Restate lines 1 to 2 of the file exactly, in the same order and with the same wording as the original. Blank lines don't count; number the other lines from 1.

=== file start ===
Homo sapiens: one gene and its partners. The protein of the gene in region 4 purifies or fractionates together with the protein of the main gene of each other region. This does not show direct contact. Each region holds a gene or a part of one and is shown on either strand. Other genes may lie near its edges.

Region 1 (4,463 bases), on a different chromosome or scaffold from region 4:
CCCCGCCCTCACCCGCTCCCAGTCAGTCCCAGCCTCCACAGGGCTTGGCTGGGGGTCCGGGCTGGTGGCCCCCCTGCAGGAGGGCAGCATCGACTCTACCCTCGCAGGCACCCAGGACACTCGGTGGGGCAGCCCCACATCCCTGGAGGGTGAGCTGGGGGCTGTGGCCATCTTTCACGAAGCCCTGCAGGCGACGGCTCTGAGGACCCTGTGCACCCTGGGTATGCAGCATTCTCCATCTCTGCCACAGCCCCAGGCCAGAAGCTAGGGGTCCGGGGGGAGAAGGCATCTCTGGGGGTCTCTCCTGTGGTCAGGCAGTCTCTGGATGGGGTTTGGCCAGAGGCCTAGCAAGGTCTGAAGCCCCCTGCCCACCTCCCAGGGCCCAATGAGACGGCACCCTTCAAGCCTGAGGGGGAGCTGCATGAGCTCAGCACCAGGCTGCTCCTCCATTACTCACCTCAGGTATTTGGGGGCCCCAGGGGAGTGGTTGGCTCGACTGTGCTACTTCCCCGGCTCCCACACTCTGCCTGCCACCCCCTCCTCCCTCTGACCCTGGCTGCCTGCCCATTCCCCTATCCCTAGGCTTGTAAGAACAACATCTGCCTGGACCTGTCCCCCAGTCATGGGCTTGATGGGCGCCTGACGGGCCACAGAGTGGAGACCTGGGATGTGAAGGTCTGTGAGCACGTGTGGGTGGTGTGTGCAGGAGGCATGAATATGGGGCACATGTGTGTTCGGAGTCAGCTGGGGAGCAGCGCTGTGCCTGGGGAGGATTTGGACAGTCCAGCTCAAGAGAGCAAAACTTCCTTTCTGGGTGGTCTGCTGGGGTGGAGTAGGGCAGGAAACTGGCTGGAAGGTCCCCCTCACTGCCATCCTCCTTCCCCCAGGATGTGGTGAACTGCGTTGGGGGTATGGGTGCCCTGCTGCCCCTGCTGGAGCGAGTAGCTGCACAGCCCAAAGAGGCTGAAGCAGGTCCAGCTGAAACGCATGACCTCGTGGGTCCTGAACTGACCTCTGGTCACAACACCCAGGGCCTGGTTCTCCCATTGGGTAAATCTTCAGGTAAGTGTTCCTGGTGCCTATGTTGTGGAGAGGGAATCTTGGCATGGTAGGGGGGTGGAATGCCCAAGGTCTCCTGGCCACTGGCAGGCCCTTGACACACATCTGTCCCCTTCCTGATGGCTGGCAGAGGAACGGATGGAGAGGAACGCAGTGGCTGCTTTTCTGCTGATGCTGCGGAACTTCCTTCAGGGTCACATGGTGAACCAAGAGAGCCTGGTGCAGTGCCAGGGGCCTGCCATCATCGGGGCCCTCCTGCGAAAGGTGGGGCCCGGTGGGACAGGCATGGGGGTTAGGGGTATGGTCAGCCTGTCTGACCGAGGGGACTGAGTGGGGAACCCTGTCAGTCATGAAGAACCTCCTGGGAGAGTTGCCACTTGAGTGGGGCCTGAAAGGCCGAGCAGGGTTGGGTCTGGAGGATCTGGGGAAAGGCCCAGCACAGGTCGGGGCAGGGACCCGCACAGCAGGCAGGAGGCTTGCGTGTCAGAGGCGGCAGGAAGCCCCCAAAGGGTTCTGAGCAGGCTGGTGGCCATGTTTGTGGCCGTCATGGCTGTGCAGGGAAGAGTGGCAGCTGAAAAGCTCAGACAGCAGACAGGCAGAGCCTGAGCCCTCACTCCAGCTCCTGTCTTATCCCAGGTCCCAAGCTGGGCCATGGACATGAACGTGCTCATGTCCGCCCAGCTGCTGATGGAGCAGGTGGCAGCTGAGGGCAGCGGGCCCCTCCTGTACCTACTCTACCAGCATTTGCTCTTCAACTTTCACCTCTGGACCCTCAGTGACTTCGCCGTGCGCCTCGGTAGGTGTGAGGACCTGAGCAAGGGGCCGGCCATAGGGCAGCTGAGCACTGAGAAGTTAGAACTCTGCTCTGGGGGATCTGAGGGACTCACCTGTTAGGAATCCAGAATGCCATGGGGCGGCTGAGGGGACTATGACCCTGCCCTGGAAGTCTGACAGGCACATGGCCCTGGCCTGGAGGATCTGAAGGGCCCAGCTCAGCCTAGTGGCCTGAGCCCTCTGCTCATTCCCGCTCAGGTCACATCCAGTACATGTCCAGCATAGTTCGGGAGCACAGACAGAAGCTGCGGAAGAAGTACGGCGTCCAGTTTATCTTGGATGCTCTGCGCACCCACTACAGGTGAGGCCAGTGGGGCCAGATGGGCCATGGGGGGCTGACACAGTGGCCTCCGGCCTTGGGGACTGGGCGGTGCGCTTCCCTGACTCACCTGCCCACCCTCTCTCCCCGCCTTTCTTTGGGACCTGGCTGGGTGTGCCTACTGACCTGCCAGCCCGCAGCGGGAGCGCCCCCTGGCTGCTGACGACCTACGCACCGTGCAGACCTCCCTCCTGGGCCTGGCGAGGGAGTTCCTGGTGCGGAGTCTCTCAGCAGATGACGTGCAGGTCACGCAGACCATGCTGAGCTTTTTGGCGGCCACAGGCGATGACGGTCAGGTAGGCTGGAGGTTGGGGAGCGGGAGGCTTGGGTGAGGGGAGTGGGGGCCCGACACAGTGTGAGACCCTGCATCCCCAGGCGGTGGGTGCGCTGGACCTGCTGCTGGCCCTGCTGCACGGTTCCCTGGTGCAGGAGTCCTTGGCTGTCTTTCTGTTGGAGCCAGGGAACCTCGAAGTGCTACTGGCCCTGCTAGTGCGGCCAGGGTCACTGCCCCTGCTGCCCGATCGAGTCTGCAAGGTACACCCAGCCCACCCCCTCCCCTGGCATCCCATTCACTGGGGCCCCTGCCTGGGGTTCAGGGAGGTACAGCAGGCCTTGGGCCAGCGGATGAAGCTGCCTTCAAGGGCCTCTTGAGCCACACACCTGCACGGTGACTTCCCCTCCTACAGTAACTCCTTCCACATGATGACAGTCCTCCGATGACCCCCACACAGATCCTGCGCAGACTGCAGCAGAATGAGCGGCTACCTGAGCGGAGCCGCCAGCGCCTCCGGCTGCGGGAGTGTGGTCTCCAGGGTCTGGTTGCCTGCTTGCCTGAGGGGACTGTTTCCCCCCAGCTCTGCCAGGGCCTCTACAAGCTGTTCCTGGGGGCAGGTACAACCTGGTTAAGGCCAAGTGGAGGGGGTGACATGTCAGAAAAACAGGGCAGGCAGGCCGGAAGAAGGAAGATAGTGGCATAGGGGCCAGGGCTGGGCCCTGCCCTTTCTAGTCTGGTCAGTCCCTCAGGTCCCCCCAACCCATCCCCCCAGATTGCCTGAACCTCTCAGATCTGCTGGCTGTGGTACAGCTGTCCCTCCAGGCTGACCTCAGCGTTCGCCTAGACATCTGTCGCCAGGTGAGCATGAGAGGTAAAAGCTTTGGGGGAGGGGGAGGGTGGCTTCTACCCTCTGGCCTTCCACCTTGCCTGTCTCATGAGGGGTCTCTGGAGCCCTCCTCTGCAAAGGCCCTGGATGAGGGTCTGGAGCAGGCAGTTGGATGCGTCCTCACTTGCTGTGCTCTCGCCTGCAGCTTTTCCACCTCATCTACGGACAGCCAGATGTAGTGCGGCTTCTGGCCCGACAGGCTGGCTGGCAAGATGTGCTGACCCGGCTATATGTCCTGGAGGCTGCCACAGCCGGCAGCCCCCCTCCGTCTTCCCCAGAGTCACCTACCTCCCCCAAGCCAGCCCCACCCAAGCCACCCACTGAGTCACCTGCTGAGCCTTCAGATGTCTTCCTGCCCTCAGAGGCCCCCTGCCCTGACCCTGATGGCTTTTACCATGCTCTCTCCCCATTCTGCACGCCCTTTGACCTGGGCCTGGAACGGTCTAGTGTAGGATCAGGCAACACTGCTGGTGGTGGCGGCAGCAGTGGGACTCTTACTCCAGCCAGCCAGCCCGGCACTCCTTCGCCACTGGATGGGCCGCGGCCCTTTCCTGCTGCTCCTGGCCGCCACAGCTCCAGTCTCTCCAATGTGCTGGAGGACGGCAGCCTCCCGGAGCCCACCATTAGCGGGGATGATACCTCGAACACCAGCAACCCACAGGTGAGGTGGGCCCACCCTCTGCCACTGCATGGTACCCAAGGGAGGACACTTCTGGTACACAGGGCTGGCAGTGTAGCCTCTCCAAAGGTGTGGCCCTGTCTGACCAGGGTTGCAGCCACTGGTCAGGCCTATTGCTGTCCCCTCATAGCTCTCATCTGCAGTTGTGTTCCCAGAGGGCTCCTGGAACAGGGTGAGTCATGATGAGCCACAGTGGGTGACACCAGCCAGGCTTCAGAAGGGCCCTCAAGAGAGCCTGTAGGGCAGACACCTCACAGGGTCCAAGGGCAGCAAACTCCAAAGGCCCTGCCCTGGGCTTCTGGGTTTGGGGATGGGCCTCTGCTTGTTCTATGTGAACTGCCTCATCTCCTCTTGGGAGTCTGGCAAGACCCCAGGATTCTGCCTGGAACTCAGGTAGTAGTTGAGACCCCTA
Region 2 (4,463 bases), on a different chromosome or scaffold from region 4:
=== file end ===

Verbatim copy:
Homo sapiens: one gene and its partners. The protein of the gene in region 4 purifies or fractionates together with the protein of the main gene of each other region. This does not show direct contact. Each region holds a gene or a part of one and is shown on either strand. Other genes may lie near its edges.

Region 1 (4,463 bases), on a different chromosome or scaffold from region 4: